Features -
[../../inserts/featuresmenu.htm] clear gif

by Bill Bowman  Secretary
Wallsend Pensioners Association

When thinking of heroes our minds naturally: turn to those people who have performed acts of bravery. People who, with disregard for their own safety have gone to the aid of their fellows. They do of course, earn the admiration of us all and rightly so. Sometimes they receive awards for their heroism.
But as much as I may admire them, to my mind the bravest of the brave are those of the unsung variety. Men and women (most often the latter) who dedicate so much of their lives to looking after sick or infirm relatives. The `bread and butter heroes'.

Whilst those whose praises we sing or have medal pinned on their chests more often than not perform their acts of valour spontaneously' or upon a reckless impulse, the carers of this world perform their selfless tasks 24 hours a day, seven days a week and often for years on end.
In our Wallsend pensioners group we have many such men and women. May I tell you of but two of them?

Take Mr. Mark Storey: Mark is not cast in the heroic mould, just a quiet family man who gets on with life in a matter of fact sort of way without attracting any undue attention. During the last war he was a POW of the Japanese and when he came home he married Hilda. Twenty years ago Hilda became very ill - a permanent invalid - and for all those years, Mark looked after her - waiting upon her hand and foot, doing literally everything for her. He took her everywhere with him. In fact, he gave her a life. Sadly Hilda died last October but I'm pleased to say Mark remains an active member of our group.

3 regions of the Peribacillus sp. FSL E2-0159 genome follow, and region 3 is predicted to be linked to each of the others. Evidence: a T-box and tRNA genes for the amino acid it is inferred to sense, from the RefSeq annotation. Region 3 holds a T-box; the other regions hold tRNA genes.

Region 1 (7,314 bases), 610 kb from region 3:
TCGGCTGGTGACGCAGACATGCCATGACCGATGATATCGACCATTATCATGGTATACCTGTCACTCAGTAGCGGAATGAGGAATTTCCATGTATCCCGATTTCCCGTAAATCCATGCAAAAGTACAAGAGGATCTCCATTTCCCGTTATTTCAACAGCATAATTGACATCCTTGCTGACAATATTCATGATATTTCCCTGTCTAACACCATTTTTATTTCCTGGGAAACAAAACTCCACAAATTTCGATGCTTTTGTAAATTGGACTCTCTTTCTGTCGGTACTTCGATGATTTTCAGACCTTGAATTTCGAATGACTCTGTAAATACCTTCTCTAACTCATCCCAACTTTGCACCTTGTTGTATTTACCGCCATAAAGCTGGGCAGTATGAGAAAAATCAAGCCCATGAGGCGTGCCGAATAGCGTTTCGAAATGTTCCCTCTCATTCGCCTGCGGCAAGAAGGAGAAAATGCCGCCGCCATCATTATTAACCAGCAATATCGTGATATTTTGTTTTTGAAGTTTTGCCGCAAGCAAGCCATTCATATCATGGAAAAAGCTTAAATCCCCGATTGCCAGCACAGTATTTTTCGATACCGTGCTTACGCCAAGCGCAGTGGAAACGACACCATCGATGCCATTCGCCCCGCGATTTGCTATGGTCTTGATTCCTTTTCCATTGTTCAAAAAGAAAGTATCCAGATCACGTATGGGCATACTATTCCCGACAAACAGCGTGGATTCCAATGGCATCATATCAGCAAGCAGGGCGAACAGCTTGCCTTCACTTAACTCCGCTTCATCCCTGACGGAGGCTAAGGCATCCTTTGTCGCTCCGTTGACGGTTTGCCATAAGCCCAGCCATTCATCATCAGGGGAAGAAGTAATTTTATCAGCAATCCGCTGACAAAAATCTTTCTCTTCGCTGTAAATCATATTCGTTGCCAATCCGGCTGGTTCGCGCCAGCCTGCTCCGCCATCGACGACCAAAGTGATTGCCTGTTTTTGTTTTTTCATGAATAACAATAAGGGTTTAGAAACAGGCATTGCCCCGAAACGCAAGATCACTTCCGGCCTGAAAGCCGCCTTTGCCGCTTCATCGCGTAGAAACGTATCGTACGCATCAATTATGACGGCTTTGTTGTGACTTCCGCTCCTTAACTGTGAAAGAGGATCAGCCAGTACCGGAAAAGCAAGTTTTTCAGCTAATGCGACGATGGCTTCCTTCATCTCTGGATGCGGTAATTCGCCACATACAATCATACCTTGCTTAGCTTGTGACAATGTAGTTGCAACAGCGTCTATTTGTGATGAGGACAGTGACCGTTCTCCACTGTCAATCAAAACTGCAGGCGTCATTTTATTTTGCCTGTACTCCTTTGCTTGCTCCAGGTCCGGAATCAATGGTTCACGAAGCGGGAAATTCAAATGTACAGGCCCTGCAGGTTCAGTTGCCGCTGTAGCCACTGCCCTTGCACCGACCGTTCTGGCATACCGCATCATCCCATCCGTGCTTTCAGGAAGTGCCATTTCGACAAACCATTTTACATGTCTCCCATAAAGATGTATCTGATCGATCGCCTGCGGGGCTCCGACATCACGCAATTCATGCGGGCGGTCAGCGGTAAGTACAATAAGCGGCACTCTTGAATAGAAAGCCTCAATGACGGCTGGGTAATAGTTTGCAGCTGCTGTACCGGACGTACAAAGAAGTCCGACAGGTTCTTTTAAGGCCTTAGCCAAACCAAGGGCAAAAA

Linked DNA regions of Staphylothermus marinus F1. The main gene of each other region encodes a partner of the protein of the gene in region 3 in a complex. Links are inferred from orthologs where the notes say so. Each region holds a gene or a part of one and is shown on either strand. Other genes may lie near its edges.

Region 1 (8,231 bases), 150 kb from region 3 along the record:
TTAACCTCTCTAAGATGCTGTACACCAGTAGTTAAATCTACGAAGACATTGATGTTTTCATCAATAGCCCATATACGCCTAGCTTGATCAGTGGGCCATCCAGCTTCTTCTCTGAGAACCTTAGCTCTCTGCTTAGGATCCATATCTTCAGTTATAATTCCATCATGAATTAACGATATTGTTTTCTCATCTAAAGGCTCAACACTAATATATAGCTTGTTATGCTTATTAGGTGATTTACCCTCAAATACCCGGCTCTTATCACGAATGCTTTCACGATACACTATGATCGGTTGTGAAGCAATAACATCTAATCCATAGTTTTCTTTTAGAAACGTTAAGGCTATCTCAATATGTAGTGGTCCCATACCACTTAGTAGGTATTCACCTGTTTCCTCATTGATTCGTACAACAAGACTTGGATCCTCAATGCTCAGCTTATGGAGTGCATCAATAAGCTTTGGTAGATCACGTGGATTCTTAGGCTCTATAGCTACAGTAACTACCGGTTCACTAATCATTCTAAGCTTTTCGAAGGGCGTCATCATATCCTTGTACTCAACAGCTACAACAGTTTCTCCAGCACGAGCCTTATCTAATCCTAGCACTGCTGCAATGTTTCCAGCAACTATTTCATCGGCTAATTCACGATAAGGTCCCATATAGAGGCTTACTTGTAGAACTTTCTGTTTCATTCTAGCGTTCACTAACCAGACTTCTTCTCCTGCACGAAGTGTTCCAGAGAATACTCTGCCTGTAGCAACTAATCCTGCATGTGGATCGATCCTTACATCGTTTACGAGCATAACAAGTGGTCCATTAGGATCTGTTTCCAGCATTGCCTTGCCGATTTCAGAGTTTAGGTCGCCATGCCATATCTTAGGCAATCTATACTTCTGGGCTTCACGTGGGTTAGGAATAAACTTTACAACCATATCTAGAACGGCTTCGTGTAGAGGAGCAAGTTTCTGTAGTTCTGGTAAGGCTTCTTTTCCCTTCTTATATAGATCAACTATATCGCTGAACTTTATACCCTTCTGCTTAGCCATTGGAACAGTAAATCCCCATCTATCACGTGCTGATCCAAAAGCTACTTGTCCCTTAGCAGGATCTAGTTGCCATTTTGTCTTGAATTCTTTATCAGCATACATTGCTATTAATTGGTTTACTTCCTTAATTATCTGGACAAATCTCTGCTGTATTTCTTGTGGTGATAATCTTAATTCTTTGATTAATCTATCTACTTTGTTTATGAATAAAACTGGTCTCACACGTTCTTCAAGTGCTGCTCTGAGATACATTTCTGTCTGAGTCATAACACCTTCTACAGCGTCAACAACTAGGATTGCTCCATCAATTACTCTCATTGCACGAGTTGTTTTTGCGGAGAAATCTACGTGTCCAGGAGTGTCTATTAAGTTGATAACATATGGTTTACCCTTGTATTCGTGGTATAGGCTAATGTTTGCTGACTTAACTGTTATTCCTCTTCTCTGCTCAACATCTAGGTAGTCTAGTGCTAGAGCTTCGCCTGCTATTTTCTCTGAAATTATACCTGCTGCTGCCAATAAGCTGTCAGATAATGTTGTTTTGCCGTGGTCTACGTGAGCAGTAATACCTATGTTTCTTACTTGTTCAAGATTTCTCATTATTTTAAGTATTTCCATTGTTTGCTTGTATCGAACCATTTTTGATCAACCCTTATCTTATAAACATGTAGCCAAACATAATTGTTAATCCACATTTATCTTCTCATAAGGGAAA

No medals for
Mark and Amy
but where would we be without them and the thousands of other heroes and heroines like them?

Then there is Amy. Mrs. Amy Gilbert, to give her her full title.
Amy has just completed 25 years service as a volunteer with Age Concern: She is a lovely lass with a happy-go-lucky personality - guaranteed to cheer up any company.
She has tackled a multitude of tasks for Age Concern:

She has been charlady at dances and other social functions, been a visitor to the housebound who, I'm sure found her a tonic, and more especially, Amy has been a volunteer worker in the Age Concern charity shop on Wallsend High Street.


You may remember Mrs. Lily Groves, another of our members who was featured in a previous edition of Wallsender. Seventy-eight (78) year old Lily raised £738 for the charity Lung Foundation by abseiling down the Tyne Bridge. This time, our intrepid Lily makes the news for a very different reason; she has just won £50 worth of garden equipment in a competition sponsored by The Sun newspaper.

The competition was for the most unusual floral design and Lily - a very keen gardener though she admits her son now does the heavy work - won her runner-up prize for her floral display (before and after photographs) around, of all things, a drain pipe!!!.